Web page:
New Analysis Shows Top Policies for Emissions Reduction in China

July 2016

Which climate and energy policies can most cost-effectively drive down China’s carbon emissions? Today, China’s National Center for Climate Change Strategy and International Cooperation (NCSC), China’s Energy Research Institute (ERI), and Energy Innovation will release the results of their joint research aiming to answer this very question.

Together, we have built a system dynamics model to assess the combined effects of 35 climate, energy, and environmental policies on a variety of metrics, including CO2 and PM2.5 emissions, use of various fuels, cash flow changes, and monetized social benefits from avoided public health impacts and climate damages. With the model in hand, we tested more than 10,000 scenarios, seeking policy combinations that could meet China’s emissions goals cost-effectively. We present two of those policy scenarios (plus a reference scenario and a theoretical scenario based on the strongest internationally observed policies) in the final report.

The most important conclusion from this analysis is that China can peak emissions by or around 2030 using a set of well-known policies, and the transition will be cost-effective and economically beneficial with large public health benefits. According to the research, CO2 emissions peak in 2029 at 10,977 million metric tons (MMT) of CO2 in the Low Carbon Scenario (LC), while CO2 emissions peak in 2022 at 9,855 MMT in the Accelerated Low Carbon Scenario (ALC).

The modeled policies are grouped into four categories in the research: Clean energy, efficiency, demand management, and direct emissions abatement. The CO2 reductions contribution of these four categories is analyzed for purposes of comparison. In the LC scenario, efficiency policies are the primary driver of emissions reductions, contributing 51% of the reduction. In the ALC scenario, efficiency policies and clean energy policies are both significant contributors, together accounting for 90% of the reduction.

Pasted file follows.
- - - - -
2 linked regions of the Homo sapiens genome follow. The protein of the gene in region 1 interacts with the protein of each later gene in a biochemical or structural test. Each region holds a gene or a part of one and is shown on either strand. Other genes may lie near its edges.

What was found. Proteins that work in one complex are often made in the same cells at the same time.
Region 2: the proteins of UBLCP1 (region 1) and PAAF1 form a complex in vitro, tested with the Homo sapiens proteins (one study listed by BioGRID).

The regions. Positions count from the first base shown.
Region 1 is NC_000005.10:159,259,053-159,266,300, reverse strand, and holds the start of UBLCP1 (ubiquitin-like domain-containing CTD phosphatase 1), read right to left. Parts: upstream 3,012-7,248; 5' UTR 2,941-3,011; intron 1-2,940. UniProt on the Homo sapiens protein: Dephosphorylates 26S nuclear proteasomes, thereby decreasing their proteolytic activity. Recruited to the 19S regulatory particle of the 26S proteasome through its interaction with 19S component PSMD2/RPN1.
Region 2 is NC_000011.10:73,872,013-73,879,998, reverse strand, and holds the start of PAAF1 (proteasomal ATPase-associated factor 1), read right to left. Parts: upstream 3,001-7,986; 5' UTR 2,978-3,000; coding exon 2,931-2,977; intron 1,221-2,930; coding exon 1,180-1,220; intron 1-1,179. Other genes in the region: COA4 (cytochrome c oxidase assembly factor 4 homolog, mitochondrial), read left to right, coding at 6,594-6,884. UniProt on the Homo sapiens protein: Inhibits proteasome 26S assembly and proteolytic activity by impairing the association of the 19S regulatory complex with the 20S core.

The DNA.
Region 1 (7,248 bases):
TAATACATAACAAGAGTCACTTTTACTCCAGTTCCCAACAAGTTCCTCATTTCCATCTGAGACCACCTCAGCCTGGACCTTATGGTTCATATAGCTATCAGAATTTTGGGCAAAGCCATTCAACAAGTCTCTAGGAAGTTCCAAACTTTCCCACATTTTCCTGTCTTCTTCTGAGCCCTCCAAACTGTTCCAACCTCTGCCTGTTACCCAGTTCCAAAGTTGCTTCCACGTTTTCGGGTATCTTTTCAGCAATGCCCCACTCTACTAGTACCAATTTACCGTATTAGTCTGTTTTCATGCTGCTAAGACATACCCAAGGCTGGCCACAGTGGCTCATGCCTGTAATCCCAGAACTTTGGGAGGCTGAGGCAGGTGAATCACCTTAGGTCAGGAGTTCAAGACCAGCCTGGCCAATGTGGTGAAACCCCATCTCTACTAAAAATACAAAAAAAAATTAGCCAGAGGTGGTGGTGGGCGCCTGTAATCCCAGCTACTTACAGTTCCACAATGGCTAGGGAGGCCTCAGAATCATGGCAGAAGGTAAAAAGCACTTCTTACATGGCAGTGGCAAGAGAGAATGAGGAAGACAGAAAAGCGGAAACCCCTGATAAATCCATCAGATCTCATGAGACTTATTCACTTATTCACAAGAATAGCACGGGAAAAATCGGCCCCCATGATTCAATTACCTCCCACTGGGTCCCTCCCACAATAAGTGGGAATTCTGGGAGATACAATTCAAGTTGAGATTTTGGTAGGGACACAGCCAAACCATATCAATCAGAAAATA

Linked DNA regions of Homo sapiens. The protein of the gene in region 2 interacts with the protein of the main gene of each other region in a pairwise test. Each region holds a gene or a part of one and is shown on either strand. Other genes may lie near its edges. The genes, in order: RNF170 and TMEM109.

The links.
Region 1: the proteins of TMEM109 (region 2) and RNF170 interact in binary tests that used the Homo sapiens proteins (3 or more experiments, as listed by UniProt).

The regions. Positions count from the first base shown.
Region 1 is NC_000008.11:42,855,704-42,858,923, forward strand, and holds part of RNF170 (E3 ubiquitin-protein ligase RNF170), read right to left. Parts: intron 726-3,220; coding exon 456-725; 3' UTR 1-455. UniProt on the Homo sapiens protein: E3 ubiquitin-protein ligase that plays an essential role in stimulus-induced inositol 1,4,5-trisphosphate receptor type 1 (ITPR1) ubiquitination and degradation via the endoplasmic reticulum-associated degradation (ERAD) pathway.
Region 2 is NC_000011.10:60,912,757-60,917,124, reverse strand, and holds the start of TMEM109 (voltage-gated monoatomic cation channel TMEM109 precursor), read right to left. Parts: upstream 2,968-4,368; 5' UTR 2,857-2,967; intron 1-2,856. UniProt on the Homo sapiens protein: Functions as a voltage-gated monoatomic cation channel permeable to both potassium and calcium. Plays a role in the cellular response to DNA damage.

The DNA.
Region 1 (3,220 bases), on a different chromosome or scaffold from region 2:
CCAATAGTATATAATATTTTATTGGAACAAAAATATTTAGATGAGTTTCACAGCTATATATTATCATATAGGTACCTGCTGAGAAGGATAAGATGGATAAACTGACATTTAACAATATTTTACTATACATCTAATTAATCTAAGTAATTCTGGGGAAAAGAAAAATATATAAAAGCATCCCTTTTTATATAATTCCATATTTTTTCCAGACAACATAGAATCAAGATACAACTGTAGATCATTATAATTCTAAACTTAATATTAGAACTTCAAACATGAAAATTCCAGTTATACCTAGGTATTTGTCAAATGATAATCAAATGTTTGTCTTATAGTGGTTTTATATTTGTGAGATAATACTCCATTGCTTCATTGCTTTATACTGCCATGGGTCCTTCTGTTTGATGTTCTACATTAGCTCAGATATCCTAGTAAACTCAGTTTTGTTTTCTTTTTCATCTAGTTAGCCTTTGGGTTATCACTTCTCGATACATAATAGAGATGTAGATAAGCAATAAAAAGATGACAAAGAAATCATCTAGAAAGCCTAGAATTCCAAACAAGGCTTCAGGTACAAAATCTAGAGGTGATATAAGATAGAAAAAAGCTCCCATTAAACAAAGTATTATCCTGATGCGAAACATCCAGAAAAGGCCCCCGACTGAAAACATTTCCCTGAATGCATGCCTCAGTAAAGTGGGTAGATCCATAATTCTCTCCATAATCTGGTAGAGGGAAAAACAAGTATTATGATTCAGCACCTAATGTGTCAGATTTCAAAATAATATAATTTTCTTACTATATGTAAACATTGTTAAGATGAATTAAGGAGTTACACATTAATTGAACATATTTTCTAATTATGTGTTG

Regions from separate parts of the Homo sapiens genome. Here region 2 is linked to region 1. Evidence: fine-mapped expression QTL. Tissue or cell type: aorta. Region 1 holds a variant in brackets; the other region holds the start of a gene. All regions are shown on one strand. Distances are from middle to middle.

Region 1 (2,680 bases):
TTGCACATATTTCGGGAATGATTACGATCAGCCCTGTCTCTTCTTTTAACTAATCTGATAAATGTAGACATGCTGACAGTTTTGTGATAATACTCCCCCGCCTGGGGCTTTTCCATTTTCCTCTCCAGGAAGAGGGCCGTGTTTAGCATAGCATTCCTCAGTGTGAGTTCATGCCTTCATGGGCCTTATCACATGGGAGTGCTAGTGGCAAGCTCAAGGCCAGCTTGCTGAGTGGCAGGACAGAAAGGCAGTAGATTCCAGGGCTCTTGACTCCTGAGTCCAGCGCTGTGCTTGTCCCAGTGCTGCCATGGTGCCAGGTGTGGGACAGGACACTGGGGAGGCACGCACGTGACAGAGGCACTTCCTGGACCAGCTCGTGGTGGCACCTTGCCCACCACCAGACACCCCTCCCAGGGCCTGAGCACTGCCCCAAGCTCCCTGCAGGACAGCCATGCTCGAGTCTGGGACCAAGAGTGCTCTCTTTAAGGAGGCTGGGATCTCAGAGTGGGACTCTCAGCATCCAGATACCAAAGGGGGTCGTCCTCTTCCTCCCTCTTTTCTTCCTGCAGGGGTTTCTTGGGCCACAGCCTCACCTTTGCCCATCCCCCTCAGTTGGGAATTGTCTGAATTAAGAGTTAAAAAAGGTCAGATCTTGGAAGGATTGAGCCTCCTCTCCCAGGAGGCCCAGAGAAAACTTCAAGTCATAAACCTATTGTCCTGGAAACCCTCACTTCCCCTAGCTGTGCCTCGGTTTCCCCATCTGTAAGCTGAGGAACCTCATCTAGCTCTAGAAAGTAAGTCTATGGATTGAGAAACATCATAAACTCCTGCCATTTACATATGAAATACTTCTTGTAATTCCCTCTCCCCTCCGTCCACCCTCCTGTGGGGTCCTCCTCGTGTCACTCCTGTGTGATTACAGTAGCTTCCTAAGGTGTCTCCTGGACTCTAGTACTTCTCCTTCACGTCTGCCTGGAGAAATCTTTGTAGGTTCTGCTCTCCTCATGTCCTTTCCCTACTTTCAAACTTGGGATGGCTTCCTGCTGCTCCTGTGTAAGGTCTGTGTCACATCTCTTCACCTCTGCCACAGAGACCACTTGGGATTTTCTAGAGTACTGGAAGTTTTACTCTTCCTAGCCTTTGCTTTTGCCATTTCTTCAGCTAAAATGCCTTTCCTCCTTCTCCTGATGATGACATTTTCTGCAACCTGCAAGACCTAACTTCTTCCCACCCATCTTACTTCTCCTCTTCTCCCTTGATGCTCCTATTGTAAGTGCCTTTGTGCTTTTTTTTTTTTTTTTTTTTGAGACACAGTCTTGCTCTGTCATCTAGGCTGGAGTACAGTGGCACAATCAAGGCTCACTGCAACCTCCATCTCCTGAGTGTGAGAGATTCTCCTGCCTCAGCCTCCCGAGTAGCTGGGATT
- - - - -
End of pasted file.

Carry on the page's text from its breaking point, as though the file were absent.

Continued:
CO2 reductions graphs

Additionally, the model tests for the cost-effectiveness of different policies. The most cost-effective policies include fuel economy standards for light-duty vehicles (LDVs) and heavy-duty vehicles (HDVs), early retirement of industrial sites, industrial energy efficiency standards, building codes, and industrial product demand reduction.


Top Policy Recommendations

The results of this research show that several policies should be optimized and enhanced to drive down China’s carbon emissions:

  1. Continue advancing China’s national carbon pricing program, with a target price of at least RMB60/ton and auctioning of permits rather than free allocation.
  2. Increase the electricity sector’s non-fossil capacity targets, and couple this with an increased production-based renewable energy standard.
  3. Restructure China’s industry sector to move away from heavy manufacturing.
  4. Increase the stringency of China’s building codes by making MOHRUD One Star the new minimum.
  5. Reduce venting of f-gases in line with the 2015 U.S.-China agreement.

The full report contains more information about these top policies, including their quantitative impacts as well as how to design them for success. The report’s Executive Summary as well as Energy Innovation’s presentation at the launch event in Beijing are now available online.